Margaret Keenan speaks to the media after becoming the first person in the UK to receive the Covid-19 vaccine at University Hospital in Coventry on Tuesday. Picture: PA WIRE/BLOOMBERG/JACOB KING
Margaret Keenan speaks to the media after becoming the first person in the UK to receive the Covid-19 vaccine at University Hospital in Coventry on Tuesday. Picture: PA WIRE/BLOOMBERG/JACOB KING

London — Margaret Keenan, a 90-year-old grandmother, on Tuesday became the first person in the world to receive the Pfizer Covid-19 vaccine shot outside a trial as Britain began vaccinating its population.

Keenan received the vaccine at her local hospital in Coventry on Tuesday morning, a week before she turns 91.

Britain began rolling out the Covid-19 vaccine developed by Pfizer and BioNTech on Tuesday, the first Western country to start vaccinating its general population in what was hailed as a decisive watershed in defeating the coronavirus.

“I feel so privileged to be the first person vaccinated against Covid-19,” said Keenan, as she received the jab from a nurse originally from the Philippines in front of a photographer and TV crew.

“It's the best early birthday present I could wish for because it means I can finally look forward to spending time with my family and friends in the New Year after being on my own for most of the year.”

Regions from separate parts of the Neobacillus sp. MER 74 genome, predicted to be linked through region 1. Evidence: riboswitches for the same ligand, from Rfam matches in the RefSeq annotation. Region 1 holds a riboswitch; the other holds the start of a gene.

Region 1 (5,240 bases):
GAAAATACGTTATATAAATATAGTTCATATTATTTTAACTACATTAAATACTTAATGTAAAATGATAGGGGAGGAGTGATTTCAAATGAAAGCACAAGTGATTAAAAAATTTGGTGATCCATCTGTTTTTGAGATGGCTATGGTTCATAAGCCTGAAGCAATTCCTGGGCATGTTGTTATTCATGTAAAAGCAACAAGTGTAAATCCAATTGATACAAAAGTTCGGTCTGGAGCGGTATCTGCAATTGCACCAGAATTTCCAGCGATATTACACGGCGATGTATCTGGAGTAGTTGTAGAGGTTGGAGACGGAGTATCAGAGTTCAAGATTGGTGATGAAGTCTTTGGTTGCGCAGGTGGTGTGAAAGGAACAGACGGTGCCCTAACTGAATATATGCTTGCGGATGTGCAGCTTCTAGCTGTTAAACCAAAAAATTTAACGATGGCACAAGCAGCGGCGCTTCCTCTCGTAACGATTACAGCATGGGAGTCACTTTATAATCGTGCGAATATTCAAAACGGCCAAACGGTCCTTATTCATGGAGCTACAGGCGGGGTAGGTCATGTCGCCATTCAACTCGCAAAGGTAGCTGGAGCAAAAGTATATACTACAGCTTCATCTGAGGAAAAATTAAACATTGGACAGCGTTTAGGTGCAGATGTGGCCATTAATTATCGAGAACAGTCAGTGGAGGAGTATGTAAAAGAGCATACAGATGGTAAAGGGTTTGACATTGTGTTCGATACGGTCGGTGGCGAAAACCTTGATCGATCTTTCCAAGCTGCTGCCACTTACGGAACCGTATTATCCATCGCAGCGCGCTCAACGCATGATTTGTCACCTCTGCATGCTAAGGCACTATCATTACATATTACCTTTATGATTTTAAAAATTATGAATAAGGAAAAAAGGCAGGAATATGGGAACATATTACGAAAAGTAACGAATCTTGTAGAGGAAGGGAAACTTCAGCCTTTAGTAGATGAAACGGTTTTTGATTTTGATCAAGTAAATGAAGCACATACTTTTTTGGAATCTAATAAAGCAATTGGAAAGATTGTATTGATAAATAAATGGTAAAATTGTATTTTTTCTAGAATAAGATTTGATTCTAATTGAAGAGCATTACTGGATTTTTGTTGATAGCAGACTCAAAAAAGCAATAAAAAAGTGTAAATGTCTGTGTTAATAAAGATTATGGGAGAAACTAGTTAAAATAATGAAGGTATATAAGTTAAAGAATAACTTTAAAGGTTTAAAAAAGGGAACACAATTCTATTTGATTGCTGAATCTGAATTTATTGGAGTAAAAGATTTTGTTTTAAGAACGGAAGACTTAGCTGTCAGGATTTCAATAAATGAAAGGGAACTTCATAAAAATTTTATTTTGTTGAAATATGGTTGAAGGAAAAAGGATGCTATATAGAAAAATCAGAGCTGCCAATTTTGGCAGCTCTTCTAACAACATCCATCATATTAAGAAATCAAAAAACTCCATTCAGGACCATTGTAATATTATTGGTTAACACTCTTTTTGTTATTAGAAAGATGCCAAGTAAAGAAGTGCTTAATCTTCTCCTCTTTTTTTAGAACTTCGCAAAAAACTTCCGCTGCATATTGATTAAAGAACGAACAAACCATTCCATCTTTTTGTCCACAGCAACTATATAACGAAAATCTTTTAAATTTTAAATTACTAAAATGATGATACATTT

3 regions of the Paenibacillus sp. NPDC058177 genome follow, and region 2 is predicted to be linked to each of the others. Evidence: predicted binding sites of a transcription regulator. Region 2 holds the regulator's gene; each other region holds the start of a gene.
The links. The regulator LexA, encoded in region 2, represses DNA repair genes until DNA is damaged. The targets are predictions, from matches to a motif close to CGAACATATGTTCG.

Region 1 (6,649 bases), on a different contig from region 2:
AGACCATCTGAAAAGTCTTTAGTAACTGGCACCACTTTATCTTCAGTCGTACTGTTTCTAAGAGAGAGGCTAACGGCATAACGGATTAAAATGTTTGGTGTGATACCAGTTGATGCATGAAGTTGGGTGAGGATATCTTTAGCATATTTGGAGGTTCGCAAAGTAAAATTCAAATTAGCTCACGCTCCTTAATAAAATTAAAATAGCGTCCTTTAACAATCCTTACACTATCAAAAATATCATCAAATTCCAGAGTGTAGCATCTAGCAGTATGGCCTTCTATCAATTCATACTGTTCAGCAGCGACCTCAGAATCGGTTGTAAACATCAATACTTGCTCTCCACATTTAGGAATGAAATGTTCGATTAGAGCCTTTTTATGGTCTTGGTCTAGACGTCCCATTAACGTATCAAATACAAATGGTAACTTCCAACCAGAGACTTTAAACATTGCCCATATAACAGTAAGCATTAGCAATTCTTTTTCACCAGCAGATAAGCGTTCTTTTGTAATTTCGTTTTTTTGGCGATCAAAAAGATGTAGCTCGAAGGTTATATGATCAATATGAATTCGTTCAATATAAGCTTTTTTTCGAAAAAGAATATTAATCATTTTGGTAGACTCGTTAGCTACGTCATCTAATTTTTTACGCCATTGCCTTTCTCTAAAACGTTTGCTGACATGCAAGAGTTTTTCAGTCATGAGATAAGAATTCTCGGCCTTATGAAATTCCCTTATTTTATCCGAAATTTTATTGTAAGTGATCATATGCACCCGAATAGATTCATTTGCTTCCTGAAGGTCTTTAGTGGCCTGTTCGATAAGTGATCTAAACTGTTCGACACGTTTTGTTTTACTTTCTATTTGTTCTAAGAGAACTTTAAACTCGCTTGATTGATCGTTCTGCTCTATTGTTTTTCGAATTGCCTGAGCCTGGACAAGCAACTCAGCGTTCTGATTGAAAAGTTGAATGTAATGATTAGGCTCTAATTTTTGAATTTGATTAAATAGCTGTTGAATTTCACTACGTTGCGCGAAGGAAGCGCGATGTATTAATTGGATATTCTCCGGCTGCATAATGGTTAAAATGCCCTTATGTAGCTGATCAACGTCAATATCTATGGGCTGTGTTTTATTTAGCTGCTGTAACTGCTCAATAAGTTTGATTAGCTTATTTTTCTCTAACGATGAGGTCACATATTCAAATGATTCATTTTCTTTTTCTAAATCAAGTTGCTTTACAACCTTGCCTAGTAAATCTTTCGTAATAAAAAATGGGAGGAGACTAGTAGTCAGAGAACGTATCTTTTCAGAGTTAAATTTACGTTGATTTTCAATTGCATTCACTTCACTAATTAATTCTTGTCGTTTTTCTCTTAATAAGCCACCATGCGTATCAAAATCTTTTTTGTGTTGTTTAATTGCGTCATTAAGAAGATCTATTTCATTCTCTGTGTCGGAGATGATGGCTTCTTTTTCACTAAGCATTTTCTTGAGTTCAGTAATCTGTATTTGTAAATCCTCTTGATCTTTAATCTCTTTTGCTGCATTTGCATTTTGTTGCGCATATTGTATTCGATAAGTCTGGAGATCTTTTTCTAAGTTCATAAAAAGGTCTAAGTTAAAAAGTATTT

Keenan, known as Maggie to her friends, is a former jewellery shop assistant who only retired four years ago. She has a daughter, a son and four grandchildren.

Video footage shows her wearing a medical mask along with a blue T-shirt and cardigan while she receives the shot from nurse May Parsons.

Parsons, who has worked in Britain's National Health Service for 24 years, said the last few months had been tough on everyone but it felt like there was now light at the end of the tunnel.

Britain is the worst-hit European country from Covid-19, with over 61,000 deaths, but Prime Minister Boris Johnson hopes to turn the tide against the disease by rolling out the Pfizer/BioNTech vaccine before the US or EU.

The mass inoculation will fuel hope that the world may be turning a corner in the fight against a pandemic that has crushed economies and killed more than 1.5-million, though ultra-cold storage and tricky logistics will limit its use.

British health secretary Matt Hancock and Stephen Powis, medical director for NHS England, said they both found it emotional watching the vaccine programme roll out.

Britain has ordered 40-million doses of the Pfizer/BioNTech shot. As each person requires two doses, that is enough to vaccinate 20-million people in the country of 67-million.

About 800,000 doses are expected to be available within the first week, with care-home residents and carers, the over-80s and some health service workers the top priority to get them.

Reuters

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